I may have more to say later, after lunch and my appointments.
A splashy new production of Massenet’s Manon is due to open this spring in New York, so I have been revisiting performances of music from the opera by Callas and others.
In 1963, Callas made her second recording of French arias, this one produced by Michel Glotz. In The Callas Legacy, John Ardoin wrote that “Callas’s break with [Glotz] in 1965 coincided with the beginning of her exile from the stage.” Do any of you dear readers know the specifics of this “break”? The material I have read by and about Glotz is cagey on this point.
In any event, from Manon, “Adieu, notre petite table.” Callas sang this aria only a handful of times: in the recording studio under Georges Prêtre, in concert twice (in 1963 and 1965), and twice during her “comeback” (or “farewell”) tour in 1974. Ardoin rightly notes that she ducks the B-flat by omitting the first part of the recitative. That said, while the aria does not make extreme demands on the voice, Callas sings it beautifully, with exquisite control of dynamics and phrasing. (All of the singers I know, by the way, report that soft, tapered singing is vastly more difficult than simply letting it rip.)
Callas’s 1965 television performance of the aria is all over YouTube, though none of the versions I auditioned allowed embedding. See and hear it here. That clip, incidentally, was uploaded in honor of Frank Hamilton, whose Callas performance annals and other research materials are invaluable. A friend published a tribute to Hamilton, who died in December.
From the archives: Callas in Massenet’s Werther.
Look, we blog curators welcome most any traffic, but this? Of late, similar Google search strings from all over the world (and not only from necrophilic Canucks) have shown up in my log. Thanks a lot, Terrence McNally.
More sketchiness: The complete track list from Angela Gheorghiu’s so-called Homage to Maria Callas is now available. Let’s see how the musical selections relate to Maria Callas, shall we?
- Arias from Medea and Il pirata: Fine. Both, pace my colleague Robert Seletsky, were important Callas revivals.
- Arias from La traviata: An important Callas rôle. But, honestly, just how many times does Mme Gheorghiu need to record this music?
- Arias from I pagliacci, La Wally, Adriana Lecouvreur, and Samson et Dalila: Callas recorded them but never sang them in public. What’s more, she never approved the release of the Samson aria, which was issued posthumously.
- Arias from Faust and La bohème: Callas sang the Faust aria during her Greek years and recorded it, but never otherwise sang it in public. She recorded the Bohème aria twice (Puccini recital and complete Bohème) but never sang it in public.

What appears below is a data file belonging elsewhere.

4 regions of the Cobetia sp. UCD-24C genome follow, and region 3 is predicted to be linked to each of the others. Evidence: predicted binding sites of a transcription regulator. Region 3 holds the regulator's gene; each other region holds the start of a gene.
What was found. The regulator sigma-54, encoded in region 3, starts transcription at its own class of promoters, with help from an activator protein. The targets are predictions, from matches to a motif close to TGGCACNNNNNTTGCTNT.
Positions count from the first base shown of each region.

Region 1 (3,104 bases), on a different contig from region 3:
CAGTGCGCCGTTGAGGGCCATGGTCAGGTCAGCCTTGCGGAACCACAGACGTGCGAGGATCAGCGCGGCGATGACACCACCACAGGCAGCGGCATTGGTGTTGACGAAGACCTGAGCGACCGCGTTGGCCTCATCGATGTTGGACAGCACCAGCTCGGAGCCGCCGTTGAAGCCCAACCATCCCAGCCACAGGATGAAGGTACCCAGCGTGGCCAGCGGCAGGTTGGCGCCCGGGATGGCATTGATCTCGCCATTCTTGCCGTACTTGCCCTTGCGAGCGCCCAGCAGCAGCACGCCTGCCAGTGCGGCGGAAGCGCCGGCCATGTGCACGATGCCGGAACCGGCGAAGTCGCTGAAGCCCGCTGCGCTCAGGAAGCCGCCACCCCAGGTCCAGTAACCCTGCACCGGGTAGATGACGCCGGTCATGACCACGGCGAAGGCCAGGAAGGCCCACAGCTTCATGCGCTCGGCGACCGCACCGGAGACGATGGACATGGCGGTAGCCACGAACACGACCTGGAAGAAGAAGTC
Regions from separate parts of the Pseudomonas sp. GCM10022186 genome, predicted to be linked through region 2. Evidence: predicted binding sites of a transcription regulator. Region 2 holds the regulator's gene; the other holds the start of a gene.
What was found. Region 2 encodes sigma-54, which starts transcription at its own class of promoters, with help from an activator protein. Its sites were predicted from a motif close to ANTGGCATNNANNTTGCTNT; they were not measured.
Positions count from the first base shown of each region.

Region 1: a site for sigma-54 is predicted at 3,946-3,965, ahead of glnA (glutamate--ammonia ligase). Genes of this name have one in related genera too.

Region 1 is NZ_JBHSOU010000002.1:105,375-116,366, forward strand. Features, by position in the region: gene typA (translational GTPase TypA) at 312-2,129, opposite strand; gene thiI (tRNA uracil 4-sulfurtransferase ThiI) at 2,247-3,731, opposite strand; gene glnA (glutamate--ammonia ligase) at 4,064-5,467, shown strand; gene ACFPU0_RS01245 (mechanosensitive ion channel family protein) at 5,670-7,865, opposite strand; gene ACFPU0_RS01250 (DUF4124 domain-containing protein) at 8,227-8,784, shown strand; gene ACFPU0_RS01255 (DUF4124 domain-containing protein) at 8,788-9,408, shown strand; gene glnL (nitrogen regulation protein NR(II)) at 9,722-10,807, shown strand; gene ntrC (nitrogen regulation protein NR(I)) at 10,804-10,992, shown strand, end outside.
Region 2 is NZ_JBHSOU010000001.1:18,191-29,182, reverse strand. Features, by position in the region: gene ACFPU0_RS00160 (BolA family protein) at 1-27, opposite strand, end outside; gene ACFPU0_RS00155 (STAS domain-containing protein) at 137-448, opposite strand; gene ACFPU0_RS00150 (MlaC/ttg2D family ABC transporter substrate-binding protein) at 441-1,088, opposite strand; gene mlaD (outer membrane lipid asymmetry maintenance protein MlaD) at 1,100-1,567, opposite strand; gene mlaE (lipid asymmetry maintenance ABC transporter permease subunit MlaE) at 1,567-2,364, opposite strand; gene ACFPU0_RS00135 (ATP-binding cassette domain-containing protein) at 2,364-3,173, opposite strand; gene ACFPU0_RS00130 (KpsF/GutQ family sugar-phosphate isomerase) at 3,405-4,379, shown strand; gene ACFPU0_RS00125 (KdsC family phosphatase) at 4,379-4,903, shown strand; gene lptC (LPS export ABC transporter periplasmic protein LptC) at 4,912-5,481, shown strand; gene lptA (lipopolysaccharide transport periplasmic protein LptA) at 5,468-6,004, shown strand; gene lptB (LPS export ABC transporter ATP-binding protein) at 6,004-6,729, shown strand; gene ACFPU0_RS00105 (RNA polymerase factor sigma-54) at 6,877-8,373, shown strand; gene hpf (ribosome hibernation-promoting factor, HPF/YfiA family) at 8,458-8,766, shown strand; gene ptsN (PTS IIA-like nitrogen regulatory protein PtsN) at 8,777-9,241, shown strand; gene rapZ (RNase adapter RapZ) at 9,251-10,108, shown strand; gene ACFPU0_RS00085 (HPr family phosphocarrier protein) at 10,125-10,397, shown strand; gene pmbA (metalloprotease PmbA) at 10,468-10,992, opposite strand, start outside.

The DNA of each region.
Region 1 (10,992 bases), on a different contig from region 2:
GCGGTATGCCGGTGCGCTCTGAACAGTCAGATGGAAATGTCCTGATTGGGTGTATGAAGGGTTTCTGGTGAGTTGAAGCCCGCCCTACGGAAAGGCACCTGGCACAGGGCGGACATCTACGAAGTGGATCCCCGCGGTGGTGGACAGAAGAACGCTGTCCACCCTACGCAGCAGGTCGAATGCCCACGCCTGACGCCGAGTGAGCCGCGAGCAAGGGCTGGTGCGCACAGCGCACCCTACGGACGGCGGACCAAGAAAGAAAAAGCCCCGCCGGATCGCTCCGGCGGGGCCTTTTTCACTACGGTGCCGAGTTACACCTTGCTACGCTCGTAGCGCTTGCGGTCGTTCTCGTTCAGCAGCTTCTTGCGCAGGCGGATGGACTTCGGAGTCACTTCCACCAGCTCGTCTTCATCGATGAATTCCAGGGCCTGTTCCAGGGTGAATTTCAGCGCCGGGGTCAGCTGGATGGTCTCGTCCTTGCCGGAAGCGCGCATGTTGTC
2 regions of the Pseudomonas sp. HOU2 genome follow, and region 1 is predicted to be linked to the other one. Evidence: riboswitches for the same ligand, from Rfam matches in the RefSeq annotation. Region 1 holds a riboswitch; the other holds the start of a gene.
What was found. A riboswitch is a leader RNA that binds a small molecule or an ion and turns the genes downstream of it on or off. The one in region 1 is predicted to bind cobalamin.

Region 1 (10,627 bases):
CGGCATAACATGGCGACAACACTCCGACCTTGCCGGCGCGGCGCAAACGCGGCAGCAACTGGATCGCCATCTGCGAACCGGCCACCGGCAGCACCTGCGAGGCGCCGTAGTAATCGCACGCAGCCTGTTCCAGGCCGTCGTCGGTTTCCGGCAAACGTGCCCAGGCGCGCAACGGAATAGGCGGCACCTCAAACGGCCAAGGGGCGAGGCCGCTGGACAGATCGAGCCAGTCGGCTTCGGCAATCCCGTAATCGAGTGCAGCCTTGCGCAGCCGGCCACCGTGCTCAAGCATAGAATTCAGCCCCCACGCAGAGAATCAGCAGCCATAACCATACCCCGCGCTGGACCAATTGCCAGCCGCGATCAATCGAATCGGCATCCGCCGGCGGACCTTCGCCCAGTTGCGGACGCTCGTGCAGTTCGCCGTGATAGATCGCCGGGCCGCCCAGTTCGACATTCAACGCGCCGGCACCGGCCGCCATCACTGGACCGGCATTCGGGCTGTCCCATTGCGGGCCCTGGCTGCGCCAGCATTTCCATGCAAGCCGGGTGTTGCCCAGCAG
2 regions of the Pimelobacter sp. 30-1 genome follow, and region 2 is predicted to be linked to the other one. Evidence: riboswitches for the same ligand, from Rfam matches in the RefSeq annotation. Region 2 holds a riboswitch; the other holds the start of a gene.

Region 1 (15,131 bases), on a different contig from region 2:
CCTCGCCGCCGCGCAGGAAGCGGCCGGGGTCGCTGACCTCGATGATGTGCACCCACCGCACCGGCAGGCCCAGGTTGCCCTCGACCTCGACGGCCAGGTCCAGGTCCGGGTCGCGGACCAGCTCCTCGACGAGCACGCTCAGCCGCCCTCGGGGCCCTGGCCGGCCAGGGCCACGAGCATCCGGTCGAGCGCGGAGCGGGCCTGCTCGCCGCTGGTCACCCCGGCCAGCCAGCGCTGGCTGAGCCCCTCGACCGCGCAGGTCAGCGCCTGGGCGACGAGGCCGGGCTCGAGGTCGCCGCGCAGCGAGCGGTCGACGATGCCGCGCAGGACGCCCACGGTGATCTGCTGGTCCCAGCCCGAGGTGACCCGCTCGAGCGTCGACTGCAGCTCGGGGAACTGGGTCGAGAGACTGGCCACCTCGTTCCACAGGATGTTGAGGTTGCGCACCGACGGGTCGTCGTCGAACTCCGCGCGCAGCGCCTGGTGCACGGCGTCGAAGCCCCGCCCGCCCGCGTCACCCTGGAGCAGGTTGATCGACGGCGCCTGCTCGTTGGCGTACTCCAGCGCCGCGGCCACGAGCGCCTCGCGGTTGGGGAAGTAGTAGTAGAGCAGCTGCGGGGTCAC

- Aria from Andrea Chénier: She sang it once during her Greek years, once for EMI, six times in Chénier at La Scala (not by any account her shining hour).
- Aria from Le Cid: She recorded it for EMI and sang it a handful of times (four or five) in concert.
- “Duet” from Carmen: Oh, do not get me started. But hardly a Callas speciality.
Someone enlighten me, please: Where is the “homage” to Maria Callas in all this? And again I ask: What need does Angela Gheorghiu, an artist of substance, have to stoop to this flimsy and cynical exploitation of the memory of Maria Callas?
It would have been relatively easy to put together a plausible homage to Callas: arias, say, from Armida and perhaps Haydn’s Orfeo ed Euridice (and maybe even the Stradella San Giovanni Battista); some Wagner (why not “La morte di Isotta” or “Ho visto il figlio” from Parsifal?); Vestale, Bolena, Ifigenia, Sonnambula (all or some) to represent the Visconti stagings besides Traviata; different Verdi (Macbeth? Vespri? Ballo?); and some of the bravura material (the Proch variations, Dinorah, Lakmé, or some such). In truth, the bravura material is probably beyond Gheorghiu at this point, but I think that she could handle the rest beautifully.
A reader of this blog kindly sent me excerpts from an interview with the Paris-based coach and voice teacher Janine Reiss, who worked with Maria Callas from the early 1960s until just before her death.
So many people are deeply invested in the idea that Maria Callas was adrift, suicidally depressed, and simply waiting for death at the end of her life. Even Nicholas Gage, who has perpetuated other myths about Callas, dismisses this idea. He quotes a friend of Callas who spoke to her in September 1977: “Of course it was a long time ago… but I can tell you that all the reports that she killed herself are totally wrong. She was very upbeat, full of plans, and really pleased with herself that she had lost weight.”
Stelios Galatopoulos discounted the notion that Callas was desolate and isolated, too, and wrote that Callas had plans to record Werther. The Reiss interview sent by the kind reader confirms this. Reiss was about to leave for New York:
The last day I saw her was 15 September 1977. I went to her house. She accompanied me to the door and said to me on the threshold, “Janine, come back soon, because it’s very hard to have a singing teacher who abandons you to go travelling. I want to work only with you. Will you come back soon? If so, when?” She was obviously anxious, upset, to see me leaving her for a whole month. “Listen, Maria, I’m not going away for a year but for one short month. As you know, I’ll be in New York, where you were born, and you’ll always know where to reach me.” When she kissed me, Maria said: “Come back soon, because when you return, I really want us to get down to work on Charlotte in Werther, which I want to record.”
Callas said that she felt spiritually close to Massenet’s dutiful Charlotte, and she recorded the “Air des lettres” in the early 1960s, sang it during her “comeback” tour, taught it at Juilliard, and also sang it in concert in June 1963, the performance I offer you today.